This week, I’ve been mostly battling the symptoms of Suspected Peri-Menopause.
It all starts on Monday with an evil backache. In less than no time, I have turned from being a loving mother, partner, and daughter, into Quasimodo.
So my partner drives me to the local pharmacy.
Now, the local pharmacist is a healthy young specimen. He isn’t sexy. He doesn’t smoulder. But he is handsome, and symmetrical, and if he were the last person on earth, you probably would. (To be honest, the criteria wouldn’t need to be that rigid.) So the last thing I want to discuss with the local pharmacist is my spine. The very last thing I want to say is: Please, kind sir, I think I may have turned into a wretched hunchback. Could you please throw some rocks at me?)
This is not what I want.
I want to be able to giggle furiously as I ask for a multi-pack of ribbed condoms. I want to blush like a teenager as I ask for the morning-after pill. I want to follow the local pharmacist into a private consulting room and have him warn me about the dangers of unbridled promiscuity.
But instead we have a conversation like this:
“I’ve got a really bad back. It absolutely kills. It’s my lower back.”
“Do you do any sports?” he asks, smiling. “Did you bruise it?”
“No” I say. “I just woke up with it.”
I note that he says ‘sports’, and not ‘exercise’, or ‘gentle exercise’. I am pleased. But then, after a brief pause, the conversation seems to take a nosedive.
“How old are you?” he asks suddenly. “Whereabouts are you in your cycle?”
I am forced to tell him my age. I note that he doesn’t flinch, or look surprised.
“Somewhere in the middle”, I say. “I’m not so sure.”
“It might be your ovaries going a bit hay-wire”, he says. ‘You’re still a BIT young for it, but sometimes, around YOUR age, too many eggs pop out and your lower back can get a little bit tender...”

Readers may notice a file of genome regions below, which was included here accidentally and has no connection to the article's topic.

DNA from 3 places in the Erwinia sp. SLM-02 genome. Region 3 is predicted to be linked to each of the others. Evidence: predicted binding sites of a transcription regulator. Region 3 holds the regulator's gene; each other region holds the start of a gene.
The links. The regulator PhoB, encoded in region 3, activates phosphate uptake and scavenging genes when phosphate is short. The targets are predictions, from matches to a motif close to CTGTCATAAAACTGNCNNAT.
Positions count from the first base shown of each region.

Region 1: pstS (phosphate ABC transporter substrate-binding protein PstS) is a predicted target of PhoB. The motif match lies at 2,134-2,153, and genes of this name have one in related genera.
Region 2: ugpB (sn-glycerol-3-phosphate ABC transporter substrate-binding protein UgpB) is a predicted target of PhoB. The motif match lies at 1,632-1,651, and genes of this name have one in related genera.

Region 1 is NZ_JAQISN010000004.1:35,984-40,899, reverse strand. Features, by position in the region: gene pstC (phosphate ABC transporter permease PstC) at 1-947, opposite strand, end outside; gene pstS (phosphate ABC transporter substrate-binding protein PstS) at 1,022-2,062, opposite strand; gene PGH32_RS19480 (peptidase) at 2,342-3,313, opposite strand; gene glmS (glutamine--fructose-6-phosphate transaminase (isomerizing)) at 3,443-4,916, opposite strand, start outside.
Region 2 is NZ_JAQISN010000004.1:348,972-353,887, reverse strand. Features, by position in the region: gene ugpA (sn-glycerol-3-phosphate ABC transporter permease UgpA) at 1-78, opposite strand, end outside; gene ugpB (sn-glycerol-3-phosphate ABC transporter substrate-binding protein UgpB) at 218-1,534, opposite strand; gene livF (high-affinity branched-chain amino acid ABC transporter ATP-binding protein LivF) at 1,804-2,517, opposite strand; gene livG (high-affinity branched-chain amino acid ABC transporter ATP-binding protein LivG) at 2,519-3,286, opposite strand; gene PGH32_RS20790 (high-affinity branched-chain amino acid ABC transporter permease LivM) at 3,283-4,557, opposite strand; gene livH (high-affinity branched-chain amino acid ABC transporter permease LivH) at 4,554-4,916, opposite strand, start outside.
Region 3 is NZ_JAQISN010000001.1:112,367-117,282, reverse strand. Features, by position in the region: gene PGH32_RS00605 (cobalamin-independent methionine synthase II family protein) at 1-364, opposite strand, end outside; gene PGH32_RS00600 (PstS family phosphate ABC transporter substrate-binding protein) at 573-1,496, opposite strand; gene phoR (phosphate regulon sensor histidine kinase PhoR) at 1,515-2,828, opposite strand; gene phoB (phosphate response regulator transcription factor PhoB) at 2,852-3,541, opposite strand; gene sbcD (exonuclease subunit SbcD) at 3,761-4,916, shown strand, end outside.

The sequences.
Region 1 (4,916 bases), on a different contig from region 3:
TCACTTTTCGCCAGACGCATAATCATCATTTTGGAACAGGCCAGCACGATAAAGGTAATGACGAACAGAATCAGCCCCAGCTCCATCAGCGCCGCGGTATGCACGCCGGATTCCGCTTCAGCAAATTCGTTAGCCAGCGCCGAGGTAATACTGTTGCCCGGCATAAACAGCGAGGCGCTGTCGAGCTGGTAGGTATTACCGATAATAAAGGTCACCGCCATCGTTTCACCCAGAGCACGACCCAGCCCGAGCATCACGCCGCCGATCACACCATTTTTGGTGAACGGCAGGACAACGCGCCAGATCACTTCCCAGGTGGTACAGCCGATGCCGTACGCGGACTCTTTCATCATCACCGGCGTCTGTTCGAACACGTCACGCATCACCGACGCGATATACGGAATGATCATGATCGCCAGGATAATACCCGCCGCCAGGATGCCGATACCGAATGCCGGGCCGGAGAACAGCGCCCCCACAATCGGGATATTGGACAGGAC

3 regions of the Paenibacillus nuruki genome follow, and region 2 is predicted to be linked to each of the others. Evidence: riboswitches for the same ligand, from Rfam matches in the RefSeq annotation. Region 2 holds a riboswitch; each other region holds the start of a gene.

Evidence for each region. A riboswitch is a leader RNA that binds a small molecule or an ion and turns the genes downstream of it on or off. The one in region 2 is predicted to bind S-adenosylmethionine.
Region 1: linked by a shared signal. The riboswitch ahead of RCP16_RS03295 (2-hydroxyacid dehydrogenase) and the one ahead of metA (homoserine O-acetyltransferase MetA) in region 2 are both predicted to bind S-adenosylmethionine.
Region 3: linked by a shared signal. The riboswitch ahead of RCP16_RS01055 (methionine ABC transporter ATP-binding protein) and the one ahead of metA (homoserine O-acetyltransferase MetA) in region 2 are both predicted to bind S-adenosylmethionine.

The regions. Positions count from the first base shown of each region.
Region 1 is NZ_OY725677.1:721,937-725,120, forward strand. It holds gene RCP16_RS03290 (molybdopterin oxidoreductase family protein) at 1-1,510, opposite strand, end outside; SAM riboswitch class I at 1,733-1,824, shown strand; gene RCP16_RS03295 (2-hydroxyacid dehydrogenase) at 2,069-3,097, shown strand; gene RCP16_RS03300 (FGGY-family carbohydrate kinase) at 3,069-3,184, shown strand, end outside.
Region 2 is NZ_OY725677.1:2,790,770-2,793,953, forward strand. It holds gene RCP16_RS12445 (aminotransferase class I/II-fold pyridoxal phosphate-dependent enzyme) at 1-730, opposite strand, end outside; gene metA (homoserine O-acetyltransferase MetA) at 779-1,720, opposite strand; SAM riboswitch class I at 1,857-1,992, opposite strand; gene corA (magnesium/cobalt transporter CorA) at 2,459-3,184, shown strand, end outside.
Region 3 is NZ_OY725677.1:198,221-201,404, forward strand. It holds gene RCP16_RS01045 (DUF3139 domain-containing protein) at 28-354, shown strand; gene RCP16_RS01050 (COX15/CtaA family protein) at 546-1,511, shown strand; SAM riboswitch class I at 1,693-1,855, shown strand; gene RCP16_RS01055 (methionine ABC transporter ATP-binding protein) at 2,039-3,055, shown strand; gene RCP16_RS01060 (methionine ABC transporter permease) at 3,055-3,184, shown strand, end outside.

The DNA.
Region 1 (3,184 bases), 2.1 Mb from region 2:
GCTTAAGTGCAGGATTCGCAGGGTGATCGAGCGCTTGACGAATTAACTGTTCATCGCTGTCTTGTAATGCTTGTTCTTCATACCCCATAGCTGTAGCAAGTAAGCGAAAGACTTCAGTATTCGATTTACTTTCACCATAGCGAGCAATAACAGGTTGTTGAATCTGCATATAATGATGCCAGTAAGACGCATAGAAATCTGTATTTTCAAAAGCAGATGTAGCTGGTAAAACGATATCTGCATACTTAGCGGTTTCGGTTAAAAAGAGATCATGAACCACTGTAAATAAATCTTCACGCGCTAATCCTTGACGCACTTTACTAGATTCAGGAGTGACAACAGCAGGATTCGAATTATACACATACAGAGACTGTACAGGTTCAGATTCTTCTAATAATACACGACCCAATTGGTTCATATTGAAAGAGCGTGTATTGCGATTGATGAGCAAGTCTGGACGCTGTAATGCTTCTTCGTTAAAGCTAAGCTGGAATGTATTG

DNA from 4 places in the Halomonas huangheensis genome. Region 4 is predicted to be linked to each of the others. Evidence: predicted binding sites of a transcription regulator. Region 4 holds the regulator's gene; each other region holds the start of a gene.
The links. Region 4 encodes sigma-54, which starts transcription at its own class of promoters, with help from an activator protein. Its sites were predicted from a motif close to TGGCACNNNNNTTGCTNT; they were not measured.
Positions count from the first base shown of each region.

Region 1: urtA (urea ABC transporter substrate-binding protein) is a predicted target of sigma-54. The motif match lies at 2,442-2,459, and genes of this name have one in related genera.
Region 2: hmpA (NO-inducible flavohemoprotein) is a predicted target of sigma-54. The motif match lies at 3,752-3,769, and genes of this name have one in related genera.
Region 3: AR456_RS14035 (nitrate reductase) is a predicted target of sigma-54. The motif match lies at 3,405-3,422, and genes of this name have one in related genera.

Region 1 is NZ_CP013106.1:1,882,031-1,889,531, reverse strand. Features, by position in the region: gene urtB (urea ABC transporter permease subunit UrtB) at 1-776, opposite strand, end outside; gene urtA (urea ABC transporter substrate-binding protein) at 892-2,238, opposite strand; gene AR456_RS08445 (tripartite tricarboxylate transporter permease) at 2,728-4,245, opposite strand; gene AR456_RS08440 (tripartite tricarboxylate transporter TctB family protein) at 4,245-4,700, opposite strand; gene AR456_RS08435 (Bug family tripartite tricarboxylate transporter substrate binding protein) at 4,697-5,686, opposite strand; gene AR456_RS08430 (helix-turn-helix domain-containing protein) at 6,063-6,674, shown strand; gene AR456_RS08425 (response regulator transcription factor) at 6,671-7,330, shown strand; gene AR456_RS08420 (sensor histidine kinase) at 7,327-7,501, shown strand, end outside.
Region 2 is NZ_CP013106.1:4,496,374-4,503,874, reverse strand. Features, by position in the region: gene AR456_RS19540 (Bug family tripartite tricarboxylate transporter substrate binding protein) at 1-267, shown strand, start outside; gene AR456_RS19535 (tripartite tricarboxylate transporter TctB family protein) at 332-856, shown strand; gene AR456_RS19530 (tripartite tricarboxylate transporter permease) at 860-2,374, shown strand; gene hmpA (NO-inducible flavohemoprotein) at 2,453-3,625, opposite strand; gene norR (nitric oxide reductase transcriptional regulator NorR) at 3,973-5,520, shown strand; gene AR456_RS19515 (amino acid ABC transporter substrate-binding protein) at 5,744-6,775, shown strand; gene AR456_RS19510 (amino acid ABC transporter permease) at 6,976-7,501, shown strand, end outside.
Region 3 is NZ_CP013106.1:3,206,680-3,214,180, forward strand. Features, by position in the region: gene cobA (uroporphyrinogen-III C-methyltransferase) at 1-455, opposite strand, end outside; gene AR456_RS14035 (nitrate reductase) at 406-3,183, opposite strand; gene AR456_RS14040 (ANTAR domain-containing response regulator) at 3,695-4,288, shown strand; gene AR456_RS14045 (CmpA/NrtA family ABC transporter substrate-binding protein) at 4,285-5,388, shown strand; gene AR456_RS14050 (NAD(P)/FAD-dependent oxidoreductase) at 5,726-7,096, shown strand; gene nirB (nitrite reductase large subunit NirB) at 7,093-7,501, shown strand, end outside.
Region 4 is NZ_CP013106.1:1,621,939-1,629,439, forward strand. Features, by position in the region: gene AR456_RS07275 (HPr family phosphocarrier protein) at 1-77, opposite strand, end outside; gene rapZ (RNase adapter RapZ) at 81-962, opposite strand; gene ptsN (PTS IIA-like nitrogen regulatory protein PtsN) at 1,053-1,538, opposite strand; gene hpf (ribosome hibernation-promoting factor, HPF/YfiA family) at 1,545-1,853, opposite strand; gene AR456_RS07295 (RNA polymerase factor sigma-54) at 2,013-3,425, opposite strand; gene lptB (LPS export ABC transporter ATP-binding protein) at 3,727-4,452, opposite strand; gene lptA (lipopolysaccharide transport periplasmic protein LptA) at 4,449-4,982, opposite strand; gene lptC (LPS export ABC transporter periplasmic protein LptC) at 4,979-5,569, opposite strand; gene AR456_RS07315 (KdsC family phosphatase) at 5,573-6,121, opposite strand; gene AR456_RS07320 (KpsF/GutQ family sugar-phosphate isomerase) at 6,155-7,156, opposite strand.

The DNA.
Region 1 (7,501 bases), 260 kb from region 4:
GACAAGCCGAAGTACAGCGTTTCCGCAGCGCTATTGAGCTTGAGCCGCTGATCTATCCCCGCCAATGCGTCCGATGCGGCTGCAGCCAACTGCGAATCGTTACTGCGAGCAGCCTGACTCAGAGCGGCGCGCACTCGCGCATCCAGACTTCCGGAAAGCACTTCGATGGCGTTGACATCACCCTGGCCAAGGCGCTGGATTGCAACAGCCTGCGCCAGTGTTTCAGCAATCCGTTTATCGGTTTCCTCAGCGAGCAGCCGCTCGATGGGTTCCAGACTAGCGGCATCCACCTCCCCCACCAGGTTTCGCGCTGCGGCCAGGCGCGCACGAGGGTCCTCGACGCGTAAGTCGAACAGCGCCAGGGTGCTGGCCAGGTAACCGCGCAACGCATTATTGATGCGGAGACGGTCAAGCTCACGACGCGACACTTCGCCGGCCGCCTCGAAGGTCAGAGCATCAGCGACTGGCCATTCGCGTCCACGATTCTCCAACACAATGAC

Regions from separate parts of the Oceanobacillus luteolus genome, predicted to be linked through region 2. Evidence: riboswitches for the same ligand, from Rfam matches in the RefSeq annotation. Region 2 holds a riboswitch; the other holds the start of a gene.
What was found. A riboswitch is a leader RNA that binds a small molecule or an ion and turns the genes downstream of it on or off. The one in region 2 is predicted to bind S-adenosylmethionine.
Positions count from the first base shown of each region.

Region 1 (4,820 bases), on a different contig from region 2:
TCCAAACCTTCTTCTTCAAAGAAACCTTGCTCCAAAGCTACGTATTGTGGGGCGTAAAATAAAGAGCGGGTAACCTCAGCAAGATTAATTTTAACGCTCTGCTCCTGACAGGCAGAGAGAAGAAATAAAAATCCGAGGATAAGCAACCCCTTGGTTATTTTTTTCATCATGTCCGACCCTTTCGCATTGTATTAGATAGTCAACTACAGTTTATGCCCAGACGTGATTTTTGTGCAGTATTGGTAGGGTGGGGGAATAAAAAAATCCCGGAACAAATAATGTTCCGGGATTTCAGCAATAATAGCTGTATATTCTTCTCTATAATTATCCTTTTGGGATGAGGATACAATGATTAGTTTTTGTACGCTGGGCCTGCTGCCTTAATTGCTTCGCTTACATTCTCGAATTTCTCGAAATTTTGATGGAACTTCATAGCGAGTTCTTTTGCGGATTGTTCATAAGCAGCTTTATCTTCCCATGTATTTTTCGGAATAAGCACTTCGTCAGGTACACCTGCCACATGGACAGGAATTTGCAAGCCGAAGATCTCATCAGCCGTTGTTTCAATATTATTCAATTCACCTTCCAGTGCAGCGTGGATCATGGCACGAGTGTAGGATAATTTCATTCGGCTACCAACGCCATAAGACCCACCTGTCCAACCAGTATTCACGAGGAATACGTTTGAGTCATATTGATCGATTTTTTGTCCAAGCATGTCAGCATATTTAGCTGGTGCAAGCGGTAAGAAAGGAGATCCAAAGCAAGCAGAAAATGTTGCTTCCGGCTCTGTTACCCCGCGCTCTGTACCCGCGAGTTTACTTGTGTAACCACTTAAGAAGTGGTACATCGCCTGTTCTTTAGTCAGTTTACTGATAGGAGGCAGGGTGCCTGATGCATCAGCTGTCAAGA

I am wondering when it became acceptable for medical professionals to use the words ‘hay-wire’ and ‘pop’ to describe biological processes. I am starting to think that the local pharmacist’s features are not quite as symmetrical as I thought. I am starting to think that the local pharmacist is a fucking amateur.
“It’s like when you get a cluster of zits on your face, and they hurt because of all the pressure, it’s like that with the eggs, and the ovaries…” he continues.
“Do you mean peri-menopause?’ I say, interrupting. “Is it something to do with the peri-menopause?”
I am putting words straight into the local pharmacist’s mouth. But in my fevered paranoid brain, I’m thinking, I’d rather say it before he does. If he says it - I’ll have to kill him. Also, I don’t like The Zit Metaphor. I like The Zit Metaphor even less than The Popping Ovaries Metaphor. I have zits on my cheek. A small crescent of zits that now appears every time I ovulate. My mother has the same thing happening to her - except that her zits are Angry Zits. Pissed-Off Zits. Zits that are like Eyes, Scanning the Environment for Snubs, and Slurs, and Perceived Slights.
“I suppose it might be”, says the local pharmacist. “But don’t worry about it. Just take some Nurofen.”
I buy the Nurofen. I fetch some Ibuprofen gel from one of the lower shelves. I examine a range of other potent-looking ointments. I look like Igor the hunchbacked lab-assistant from Young Frankenstein. I don’t bother to correct the stoop when I get up to pay.
My partner is waiting for me in the car.
“Suspected Peri-Menopause”, I say.
“Fucking hell, could you please be a little bit more dramatic,” he says.